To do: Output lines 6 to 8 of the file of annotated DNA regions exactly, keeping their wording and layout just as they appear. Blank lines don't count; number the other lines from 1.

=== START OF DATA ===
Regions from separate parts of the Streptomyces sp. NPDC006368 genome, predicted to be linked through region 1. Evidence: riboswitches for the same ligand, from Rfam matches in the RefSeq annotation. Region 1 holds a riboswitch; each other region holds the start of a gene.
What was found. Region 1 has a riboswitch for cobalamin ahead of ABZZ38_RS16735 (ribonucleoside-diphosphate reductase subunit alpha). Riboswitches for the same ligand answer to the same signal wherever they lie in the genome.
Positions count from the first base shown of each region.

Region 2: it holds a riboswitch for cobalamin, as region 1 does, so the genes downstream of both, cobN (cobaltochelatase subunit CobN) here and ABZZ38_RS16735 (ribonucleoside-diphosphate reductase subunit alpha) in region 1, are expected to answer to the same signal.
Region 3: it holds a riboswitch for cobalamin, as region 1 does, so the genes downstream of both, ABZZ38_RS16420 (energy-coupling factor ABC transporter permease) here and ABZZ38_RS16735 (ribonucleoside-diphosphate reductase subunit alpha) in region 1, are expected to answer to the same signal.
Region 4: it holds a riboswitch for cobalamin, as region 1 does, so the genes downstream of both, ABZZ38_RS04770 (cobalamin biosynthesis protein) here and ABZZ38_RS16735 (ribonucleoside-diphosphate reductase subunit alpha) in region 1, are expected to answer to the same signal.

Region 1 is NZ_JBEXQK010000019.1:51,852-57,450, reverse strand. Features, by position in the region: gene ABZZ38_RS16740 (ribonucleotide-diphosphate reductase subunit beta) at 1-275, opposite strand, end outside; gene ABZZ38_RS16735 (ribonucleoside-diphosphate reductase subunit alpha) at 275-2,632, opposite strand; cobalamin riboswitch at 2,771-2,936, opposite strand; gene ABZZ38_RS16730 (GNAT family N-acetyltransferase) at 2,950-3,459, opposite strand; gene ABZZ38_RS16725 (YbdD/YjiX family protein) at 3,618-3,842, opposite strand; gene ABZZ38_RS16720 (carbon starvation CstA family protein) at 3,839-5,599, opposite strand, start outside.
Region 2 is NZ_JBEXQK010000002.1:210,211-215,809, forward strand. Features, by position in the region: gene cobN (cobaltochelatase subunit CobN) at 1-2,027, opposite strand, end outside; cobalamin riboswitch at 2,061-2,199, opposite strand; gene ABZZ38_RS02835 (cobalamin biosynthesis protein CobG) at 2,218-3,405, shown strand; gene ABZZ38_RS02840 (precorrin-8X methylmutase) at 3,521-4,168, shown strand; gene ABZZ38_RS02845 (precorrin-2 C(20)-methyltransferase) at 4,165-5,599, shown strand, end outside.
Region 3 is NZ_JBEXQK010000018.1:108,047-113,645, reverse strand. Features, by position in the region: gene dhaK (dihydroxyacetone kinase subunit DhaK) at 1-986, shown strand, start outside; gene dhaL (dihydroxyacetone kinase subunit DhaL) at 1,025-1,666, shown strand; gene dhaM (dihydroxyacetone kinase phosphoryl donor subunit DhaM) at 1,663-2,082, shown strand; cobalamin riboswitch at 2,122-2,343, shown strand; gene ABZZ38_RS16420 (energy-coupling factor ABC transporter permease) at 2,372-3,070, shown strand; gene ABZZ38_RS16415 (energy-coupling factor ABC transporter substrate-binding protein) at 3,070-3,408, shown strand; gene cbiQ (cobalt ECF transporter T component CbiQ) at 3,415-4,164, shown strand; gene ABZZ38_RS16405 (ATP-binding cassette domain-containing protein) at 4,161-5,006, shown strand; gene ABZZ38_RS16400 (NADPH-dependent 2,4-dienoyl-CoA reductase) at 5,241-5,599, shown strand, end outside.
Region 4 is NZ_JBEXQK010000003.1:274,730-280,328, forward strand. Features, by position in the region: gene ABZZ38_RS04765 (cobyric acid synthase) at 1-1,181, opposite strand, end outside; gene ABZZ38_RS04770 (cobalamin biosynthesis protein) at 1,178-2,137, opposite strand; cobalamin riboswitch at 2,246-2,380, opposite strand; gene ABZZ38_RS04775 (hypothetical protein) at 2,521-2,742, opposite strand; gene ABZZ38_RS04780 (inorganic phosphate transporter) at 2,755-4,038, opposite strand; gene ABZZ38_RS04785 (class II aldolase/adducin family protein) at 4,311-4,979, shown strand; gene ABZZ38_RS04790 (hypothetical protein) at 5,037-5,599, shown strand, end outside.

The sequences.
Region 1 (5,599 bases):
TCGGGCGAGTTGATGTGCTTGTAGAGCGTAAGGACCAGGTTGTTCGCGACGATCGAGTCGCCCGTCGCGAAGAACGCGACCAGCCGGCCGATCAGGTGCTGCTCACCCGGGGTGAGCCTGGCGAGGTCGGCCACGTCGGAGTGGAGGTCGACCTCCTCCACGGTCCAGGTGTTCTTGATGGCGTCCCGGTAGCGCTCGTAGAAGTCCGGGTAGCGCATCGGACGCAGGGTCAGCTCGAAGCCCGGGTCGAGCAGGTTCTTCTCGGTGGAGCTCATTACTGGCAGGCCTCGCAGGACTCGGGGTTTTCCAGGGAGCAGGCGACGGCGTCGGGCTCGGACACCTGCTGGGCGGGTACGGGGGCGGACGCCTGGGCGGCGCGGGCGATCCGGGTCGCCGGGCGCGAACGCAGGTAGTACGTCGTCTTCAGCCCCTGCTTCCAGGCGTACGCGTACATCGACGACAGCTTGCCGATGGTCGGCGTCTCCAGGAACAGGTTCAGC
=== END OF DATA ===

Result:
Region 4: it holds a riboswitch for cobalamin, as region 1 does, so the genes downstream of both, ABZZ38_RS04770 (cobalamin biosynthesis protein) here and ABZZ38_RS16735 (ribonucleoside-diphosphate reductase subunit alpha) in region 1, are expected to answer to the same signal.

Region 1 is NZ_JBEXQK010000019.1:51,852-57,450, reverse strand. Features, by position in the region: gene ABZZ38_RS16740 (ribonucleotide-diphosphate reductase subunit beta) at 1-275, opposite strand, end outside; gene ABZZ38_RS16735 (ribonucleoside-diphosphate reductase subunit alpha) at 275-2,632, opposite strand; cobalamin riboswitch at 2,771-2,936, opposite strand; gene ABZZ38_RS16730 (GNAT family N-acetyltransferase) at 2,950-3,459, opposite strand; gene ABZZ38_RS16725 (YbdD/YjiX family protein) at 3,618-3,842, opposite strand; gene ABZZ38_RS16720 (carbon starvation CstA family protein) at 3,839-5,599, opposite strand, start outside.
Region 2 is NZ_JBEXQK010000002.1:210,211-215,809, forward strand. Features, by position in the region: gene cobN (cobaltochelatase subunit CobN) at 1-2,027, opposite strand, end outside; cobalamin riboswitch at 2,061-2,199, opposite strand; gene ABZZ38_RS02835 (cobalamin biosynthesis protein CobG) at 2,218-3,405, shown strand; gene ABZZ38_RS02840 (precorrin-8X methylmutase) at 3,521-4,168, shown strand; gene ABZZ38_RS02845 (precorrin-2 C(20)-methyltransferase) at 4,165-5,599, shown strand, end outside.